The glacier hike & boat ride were by far the most crowded tourist excursions we booked (with the exception of the Blue Lagoon which was essentially the Disney World of Iceland). After 6 or so days of relative solitude, it made me kind of hate people. My heart is still in the city, but it made me really angry when a fellow tourist answered her cellphone in the middle of the lagoon while the adorable little guide was talking. As if there is something so important it cannot wait until we're all back on dry Icelandic land.
I got all mad, but then I ate a piece of 1,000 year old ice and felt better.
After many more photo ops it was time to travel to our next adventure - Svartifoss. This is one of the most famous waterfalls (as opposed to the hundreds of unnamed, unimportant waterfalls we saw along the way) but we were so tired, we couldn't really properly enjoy it. We were so lazy we took the Old Folks short cut and still didn't make it all the way to the top. Also, after seeing so many waterfalls, it was hard to get excited about another one. So we took two or three far-away pictures and called it quits.
This picture show just how disinterested I was in the whole waterfall trek. Also, this is the most outdoorsy I've ever looked. Ever.
After the hike we hightailed it to our hotel with a brief stopover in Vik for a trip to the black beaches.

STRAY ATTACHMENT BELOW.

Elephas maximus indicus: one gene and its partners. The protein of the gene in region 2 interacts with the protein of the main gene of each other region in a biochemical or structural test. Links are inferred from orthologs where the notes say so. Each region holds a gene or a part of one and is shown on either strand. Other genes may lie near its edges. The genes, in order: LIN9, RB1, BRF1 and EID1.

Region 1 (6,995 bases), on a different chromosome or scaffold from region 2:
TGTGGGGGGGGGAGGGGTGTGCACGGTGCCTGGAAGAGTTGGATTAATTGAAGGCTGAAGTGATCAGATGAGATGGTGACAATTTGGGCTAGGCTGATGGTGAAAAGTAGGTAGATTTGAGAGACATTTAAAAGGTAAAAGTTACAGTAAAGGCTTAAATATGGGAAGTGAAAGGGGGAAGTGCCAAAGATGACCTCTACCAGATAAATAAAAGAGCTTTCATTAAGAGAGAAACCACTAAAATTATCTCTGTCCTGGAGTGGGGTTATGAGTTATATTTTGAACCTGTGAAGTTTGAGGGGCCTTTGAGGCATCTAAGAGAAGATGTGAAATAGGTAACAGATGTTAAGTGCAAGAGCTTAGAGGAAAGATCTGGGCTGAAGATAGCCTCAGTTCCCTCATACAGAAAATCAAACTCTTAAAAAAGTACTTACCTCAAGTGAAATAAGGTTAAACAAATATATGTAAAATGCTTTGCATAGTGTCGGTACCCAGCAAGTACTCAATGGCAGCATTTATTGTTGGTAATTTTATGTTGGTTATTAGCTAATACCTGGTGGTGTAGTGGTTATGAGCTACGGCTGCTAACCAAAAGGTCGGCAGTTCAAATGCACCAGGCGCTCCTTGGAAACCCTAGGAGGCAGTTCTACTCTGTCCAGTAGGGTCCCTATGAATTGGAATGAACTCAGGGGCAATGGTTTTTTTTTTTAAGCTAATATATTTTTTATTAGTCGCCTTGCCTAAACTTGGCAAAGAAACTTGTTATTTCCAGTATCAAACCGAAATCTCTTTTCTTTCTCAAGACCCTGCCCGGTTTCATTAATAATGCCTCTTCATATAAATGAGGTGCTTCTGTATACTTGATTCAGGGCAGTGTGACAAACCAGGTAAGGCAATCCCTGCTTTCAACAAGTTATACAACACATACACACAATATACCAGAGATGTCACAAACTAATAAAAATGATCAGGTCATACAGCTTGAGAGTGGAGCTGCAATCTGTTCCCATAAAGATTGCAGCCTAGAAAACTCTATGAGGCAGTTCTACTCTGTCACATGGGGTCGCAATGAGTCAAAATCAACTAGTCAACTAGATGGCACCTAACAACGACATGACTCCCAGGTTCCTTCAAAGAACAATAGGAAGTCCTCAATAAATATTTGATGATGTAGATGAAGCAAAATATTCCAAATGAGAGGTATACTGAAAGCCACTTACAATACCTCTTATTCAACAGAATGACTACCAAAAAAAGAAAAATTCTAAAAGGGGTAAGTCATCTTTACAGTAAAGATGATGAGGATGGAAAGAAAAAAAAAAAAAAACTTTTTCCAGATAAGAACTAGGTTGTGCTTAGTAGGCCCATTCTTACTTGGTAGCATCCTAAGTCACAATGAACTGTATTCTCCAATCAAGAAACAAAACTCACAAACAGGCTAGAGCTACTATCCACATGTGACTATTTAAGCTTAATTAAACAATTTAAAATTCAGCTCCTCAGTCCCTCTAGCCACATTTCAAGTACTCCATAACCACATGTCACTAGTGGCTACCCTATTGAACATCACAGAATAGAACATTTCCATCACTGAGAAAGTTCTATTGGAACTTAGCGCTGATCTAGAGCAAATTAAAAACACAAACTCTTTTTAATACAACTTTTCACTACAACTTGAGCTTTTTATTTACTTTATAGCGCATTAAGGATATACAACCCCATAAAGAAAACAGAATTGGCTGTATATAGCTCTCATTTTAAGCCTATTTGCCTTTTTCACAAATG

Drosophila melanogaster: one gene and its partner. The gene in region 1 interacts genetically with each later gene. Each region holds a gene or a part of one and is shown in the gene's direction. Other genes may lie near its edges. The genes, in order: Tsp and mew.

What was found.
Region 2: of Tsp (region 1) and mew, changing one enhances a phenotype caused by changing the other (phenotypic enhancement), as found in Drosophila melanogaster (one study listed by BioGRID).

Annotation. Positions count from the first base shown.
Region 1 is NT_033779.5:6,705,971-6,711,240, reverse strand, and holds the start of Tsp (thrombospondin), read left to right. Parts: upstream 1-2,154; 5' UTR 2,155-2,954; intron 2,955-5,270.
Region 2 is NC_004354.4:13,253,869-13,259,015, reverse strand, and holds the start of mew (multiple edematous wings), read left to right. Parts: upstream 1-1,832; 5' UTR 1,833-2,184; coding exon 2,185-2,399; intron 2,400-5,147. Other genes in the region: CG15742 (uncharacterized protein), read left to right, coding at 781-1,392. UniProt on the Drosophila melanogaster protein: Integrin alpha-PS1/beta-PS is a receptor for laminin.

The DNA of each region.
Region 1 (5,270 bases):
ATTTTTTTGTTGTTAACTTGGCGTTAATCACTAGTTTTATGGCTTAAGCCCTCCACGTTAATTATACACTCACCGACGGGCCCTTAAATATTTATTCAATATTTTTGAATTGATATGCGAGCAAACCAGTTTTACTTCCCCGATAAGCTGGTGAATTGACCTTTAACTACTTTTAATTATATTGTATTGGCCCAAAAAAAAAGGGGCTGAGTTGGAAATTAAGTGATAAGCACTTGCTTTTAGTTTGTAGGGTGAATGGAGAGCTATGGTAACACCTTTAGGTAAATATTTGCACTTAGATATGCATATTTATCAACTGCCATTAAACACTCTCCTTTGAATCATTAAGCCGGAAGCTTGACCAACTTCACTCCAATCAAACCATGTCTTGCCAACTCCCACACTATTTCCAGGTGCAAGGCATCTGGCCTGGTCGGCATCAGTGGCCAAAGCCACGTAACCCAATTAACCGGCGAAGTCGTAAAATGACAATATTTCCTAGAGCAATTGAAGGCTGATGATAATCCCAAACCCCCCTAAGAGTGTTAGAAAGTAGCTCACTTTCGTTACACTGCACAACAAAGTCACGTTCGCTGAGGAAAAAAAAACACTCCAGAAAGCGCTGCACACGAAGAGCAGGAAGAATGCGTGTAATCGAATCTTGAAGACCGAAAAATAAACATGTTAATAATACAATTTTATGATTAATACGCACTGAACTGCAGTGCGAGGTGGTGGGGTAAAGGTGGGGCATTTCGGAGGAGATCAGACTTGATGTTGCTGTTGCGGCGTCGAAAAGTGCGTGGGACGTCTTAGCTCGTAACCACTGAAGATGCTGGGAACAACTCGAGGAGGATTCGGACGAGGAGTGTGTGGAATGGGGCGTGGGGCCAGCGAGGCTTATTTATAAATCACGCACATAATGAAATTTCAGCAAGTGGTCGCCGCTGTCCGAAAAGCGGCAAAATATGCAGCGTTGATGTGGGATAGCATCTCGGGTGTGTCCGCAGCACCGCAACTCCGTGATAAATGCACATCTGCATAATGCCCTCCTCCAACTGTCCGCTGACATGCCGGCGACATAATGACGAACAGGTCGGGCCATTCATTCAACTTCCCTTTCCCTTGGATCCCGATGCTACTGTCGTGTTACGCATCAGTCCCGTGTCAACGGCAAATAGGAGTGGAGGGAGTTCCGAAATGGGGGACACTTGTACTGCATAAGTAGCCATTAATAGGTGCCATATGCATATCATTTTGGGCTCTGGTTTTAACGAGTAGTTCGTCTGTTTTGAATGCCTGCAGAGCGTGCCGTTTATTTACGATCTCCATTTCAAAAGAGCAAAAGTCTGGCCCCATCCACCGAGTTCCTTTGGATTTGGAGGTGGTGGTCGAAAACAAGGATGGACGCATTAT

On our way to the black beaches I made the most amazing discovery!
While my friends were busy driving around and playing DJ with our limited music selection. I divided my time between being the galley master and distributing sandwiches and trail mix, taking blurry out-the-car-window pictures, and engrossing myself in our guide books. I spent so much time with the guide books that they came to be like friends. They each had their own personalities, the Lonely Planet was the crazy partier who was looking for some booze and illicit drugs, then there was the big fancy one who's name I never learned because he was big and fancy and had absolutely no information about where the party "was at." But then! There was Frommer's which was the perfect compromise. I spent hours pouring over that thing, planning our next adventure on the fly.
I was so excited to see the cover of Frommer's in real life, I had to take a really terrible picture of it.
Then finally we made it to our hostel. The strangest of all sleeping arrangements. While we had shared bathrooms already this was our first time sharing a room with other guests which was totally fine (I do know what a hostel is and everything). I was anticipating sharing with some other 20-something travelers and either A-having to sleep with my wallet in my pants or B-getting to share awesome Iceland stories, crossing cultural divides and making life-long friendships but instead when we got there (Fashionably late - around 11 or so at night) there was a family (a mother and 2 children) quietly reading and sleeping which totally killed our post-glacier buzz.
Knowing that just as much adventure lay ahead the next day, we hung out for a bit in the common room and then promptly went to sleep.